Even with FOIA, access to records a struggle
Posted to: Joyce Hoffmann Opinion

[/color][/u] Joyce Hoffmann
Virginian-Pilot public editor
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The Virginian-Pilot
© June 29, 2008

If you live in Virginia Beach and want to see the latest fire inspection report at Princess Anne High School, the law says it should be available for the asking. That's also true for e-mail correspondence between members of Norfolk City Council. And the Chesapeake Police Department has a similar legal responsibility to make available its daily crime logs.

Virginia's Freedom of Information Act, in effect since 1968, is unequivocal: Government records belong to the public, and unless an exemption says otherwise, those records are open. Yet, after 40 years, "freedom of information" in the commonwealth, more often than not, is an oxymoron.

Ignorance of the law, a fear of repercussions among public employees, and a mistaken sense that custody of records implies ownership all undermine the law's promise of transparency.

There's a better-than-even chance that government agencies will thwart citizens' requests for access to the vast assortment of public records to which they're entitled. Rude refusals are one tactic. Demands for explanations of the planned use of the information are a common - but proscribed - reply. In spite of the law's "ready access" requirement, foot-dragging is familiar. Some agencies make excessive use of the "working papers" exemption to avoid releasing documents.

Many municipalities appear to pay little heed to the law's five-day response requirement. Increasingly, government agencies demand exorbitant fees, sometimes hundreds of thousands of dollars. In legislative sessions since 9/11, Virginia lawmakers amended the law to include more exemptions.

The real cause for alarm, however, is that despite the troubling patterns documented in access tests by Virginia's newspapers, professionals who track state-by-state compliance with FOIA laws rank Virginia among the more "access friendly" states.

Virginian-Pilot staffers make frequent use of the law on their beats. "It's simple," explains urban enterprise reporter Meghan Hoyer. "The government is doing the work of the people, and the people should know what the government is doing."

The act stipulates that it "shall be liberally construed to promote an increased awareness by all persons of governmental activity." How well a city responds to that directive can differ from department to department. Overall, the five cities in South Hampton Roads receive mixed reviews.

Chesapeake and Norfolk are decidedly "access unfriendly" cities. Excessive delays and outright refusals to provide information are commonplace in Chesapeake. Norfolk is known for its occasional attempts to impose charges far in excess of the actual costs of providing the records.

Chesapeake generally fills requests within the deadline only when the material is easily accessible and uncontroversial. Otherwise, it releases information grudgingly. For example, The Pilot last year filed suit against Chesapeake for refusing to provide documents related to property damage and liability claims against the city. A Chesapeake judge rejected the claim that the files were exempt, ordered the city to release the documents and ruled that its $178 charge for the material was improper.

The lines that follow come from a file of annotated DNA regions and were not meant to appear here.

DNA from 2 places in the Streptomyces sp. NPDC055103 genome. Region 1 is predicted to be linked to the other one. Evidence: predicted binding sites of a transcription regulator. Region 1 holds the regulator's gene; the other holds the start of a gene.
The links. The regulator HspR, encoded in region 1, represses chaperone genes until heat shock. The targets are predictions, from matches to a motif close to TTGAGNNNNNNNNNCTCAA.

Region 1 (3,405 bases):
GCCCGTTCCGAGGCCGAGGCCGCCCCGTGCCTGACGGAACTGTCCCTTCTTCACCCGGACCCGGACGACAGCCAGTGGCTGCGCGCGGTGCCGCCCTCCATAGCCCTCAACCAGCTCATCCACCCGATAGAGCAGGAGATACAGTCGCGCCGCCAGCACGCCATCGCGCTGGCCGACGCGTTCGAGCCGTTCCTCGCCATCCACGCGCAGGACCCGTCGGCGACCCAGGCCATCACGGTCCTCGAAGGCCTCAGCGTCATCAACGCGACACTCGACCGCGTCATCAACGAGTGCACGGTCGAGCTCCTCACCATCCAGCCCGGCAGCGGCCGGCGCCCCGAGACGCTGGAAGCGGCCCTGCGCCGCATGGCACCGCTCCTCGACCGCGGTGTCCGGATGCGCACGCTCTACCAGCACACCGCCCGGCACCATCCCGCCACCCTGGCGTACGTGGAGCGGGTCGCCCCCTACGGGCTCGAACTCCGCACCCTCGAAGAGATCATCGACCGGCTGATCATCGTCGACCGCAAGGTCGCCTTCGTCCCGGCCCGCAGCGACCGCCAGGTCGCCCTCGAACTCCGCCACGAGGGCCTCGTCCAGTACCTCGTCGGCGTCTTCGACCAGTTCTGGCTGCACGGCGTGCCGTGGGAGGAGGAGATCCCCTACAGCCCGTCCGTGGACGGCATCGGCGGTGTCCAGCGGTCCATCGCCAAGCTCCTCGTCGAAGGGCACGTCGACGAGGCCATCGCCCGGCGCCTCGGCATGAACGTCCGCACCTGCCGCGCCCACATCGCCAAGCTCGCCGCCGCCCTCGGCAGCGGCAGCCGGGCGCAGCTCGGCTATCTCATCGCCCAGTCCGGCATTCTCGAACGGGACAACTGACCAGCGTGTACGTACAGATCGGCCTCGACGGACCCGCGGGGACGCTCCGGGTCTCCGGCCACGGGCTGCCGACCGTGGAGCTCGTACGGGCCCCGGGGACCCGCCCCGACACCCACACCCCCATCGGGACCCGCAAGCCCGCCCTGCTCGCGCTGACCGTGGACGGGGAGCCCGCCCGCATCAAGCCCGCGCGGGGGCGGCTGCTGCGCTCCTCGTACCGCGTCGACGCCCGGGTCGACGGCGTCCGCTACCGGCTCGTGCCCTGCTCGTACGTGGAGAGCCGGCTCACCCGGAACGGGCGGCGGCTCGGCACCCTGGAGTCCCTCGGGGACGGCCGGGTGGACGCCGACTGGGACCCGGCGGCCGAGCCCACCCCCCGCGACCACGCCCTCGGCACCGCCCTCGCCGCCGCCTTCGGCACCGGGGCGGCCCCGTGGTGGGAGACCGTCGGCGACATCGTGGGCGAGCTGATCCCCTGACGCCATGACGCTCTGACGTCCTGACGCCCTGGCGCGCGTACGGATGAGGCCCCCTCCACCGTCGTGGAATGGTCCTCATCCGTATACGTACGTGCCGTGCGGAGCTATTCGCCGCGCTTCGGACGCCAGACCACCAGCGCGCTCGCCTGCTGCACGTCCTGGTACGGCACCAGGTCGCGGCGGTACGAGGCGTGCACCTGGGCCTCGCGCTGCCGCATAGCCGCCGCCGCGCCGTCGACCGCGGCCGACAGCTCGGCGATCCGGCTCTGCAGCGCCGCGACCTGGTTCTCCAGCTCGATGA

In Norfolk, when The Pilot last year filed a request for code enforcement data, Section 8 rental inspection reports and complaint calls to police about vacant properties, the city first claimed the information did not exist, then put a $567,000 price tag on it, and finally took six weeks to turn over the material at no charge.

Portsmouth, with some exceptions, notably the Police Department, has a more open FOIA environment than Norfolk or Chesapeake. In response to the identical FOIA requests filed in Norfolk, Portsmouth provided the same information in a reasonable time and without charge.

In Virginia Beach, the appointment five years ago of the state's first local public information specialist has helped to streamline the process. Responses to requests are generally prompt and complete.

Suffolk, where a FOIA coordinator was appointed last year, has since then - with a few notable exceptions - improved access.

Ironically, the press sometimes undermines its own goals. The Roanoke Times last year underscored the need for media organizations to exercise sound judgment when it provided online access to the names and addresses of Virginia's 135,000 gun owners who have concealed weapons permits.

Gun owners were outraged. They believed their privacy had been violated. In response, Sen. Edward Houck this year introduced a bill to prohibit electronic access to gun owner data. The bill was carried over to 2009.

Still, FOIA is an important tool. Lucy Dalglish, executive director of the Reporters Committee for Freedom of the Press, has a national reputation as a champion of access laws. Without them, she explains, "Citizens have no way to determine whether their tax dollars are being spent wisely, and whether the people they have elected to represent them are acting in their best interests."

Joyce Hoffmann, the public editor, is an associate professor in the English Department at Old Dominion University. Reach her at (757) 446-2475 or public.editor@pilotonline.com.